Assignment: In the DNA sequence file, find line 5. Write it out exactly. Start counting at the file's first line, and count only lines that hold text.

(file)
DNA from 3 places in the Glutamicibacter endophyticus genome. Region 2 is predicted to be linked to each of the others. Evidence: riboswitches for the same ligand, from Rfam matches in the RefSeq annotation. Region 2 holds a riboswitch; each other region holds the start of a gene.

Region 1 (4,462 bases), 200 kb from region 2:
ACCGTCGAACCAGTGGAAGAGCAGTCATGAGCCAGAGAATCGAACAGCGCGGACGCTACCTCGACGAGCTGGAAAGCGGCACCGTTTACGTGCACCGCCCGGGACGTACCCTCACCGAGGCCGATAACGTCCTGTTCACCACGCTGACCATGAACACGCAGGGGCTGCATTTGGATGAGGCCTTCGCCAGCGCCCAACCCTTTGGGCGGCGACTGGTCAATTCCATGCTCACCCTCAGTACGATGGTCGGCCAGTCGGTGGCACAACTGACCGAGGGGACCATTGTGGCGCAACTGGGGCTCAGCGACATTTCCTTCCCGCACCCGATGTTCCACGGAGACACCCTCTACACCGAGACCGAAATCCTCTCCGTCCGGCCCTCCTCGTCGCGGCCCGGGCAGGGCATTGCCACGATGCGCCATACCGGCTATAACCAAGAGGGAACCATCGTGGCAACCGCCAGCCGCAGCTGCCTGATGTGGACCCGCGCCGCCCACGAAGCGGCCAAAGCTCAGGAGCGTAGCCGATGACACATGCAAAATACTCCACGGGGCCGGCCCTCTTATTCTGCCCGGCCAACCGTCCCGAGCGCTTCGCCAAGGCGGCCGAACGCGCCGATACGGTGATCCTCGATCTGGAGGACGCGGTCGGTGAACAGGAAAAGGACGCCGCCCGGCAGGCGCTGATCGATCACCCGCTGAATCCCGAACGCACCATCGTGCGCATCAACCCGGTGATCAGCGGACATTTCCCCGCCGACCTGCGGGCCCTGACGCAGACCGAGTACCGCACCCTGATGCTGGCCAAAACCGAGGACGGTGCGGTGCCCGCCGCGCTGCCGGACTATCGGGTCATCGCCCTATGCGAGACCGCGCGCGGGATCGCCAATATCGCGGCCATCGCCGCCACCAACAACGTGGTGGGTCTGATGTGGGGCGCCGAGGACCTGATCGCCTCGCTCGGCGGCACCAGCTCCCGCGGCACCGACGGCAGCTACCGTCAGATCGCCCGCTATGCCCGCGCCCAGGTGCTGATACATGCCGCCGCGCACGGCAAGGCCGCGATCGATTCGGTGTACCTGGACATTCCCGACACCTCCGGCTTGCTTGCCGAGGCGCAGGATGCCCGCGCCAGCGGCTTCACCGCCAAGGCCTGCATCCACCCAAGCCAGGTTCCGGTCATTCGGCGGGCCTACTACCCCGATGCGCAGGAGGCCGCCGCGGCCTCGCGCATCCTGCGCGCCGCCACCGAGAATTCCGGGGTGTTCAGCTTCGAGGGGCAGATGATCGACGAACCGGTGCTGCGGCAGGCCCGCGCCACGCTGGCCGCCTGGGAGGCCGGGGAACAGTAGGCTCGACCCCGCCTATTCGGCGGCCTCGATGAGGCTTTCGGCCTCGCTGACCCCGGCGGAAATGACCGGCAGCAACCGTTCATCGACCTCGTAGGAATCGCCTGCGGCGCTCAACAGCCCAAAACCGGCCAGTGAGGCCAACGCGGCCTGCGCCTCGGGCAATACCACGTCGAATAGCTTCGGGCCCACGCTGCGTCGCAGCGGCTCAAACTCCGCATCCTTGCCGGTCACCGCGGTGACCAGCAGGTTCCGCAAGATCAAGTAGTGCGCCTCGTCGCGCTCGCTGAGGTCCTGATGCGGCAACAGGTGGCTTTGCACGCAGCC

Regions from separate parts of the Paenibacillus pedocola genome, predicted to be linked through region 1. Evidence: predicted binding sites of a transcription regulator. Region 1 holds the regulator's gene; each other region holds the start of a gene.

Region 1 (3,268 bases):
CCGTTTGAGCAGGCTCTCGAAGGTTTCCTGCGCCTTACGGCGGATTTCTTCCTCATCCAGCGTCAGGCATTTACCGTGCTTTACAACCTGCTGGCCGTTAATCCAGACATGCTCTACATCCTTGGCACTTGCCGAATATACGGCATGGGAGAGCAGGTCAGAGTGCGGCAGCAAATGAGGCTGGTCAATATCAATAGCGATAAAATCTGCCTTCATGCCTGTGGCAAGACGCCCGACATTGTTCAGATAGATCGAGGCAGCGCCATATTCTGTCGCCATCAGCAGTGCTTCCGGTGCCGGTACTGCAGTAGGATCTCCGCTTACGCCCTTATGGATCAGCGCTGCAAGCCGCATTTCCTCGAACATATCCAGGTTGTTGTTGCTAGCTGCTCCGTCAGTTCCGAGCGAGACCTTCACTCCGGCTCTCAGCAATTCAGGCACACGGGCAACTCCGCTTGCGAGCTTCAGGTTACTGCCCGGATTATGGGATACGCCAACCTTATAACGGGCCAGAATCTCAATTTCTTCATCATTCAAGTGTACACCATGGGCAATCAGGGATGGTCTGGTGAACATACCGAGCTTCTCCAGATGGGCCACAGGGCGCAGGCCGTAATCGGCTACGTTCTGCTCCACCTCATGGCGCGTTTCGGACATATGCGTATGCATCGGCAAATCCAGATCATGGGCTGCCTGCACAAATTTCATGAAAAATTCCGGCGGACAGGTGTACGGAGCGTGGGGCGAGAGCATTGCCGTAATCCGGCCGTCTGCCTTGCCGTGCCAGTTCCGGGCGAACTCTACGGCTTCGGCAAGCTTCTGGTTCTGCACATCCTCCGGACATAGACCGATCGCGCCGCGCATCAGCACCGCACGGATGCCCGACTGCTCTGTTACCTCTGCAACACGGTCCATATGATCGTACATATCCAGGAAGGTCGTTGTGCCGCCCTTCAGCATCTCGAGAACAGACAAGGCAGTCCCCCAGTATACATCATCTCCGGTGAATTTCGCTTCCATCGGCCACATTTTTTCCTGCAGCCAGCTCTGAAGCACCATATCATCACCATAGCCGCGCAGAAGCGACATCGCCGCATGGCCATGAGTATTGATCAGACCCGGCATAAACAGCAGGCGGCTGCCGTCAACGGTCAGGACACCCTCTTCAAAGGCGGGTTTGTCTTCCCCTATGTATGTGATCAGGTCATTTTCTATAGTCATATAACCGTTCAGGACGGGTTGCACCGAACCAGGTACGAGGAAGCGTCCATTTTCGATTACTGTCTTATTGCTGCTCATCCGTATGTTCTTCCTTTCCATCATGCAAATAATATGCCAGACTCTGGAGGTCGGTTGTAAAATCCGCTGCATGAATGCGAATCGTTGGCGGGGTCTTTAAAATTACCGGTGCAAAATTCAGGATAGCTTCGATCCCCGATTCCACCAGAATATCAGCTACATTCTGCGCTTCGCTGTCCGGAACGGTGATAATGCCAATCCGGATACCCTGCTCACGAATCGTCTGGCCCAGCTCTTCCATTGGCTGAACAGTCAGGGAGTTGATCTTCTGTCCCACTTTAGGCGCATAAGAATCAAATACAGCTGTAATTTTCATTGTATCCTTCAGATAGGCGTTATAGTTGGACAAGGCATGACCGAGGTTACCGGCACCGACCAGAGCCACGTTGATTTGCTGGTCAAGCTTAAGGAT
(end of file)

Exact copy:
Region 1 (3,268 bases):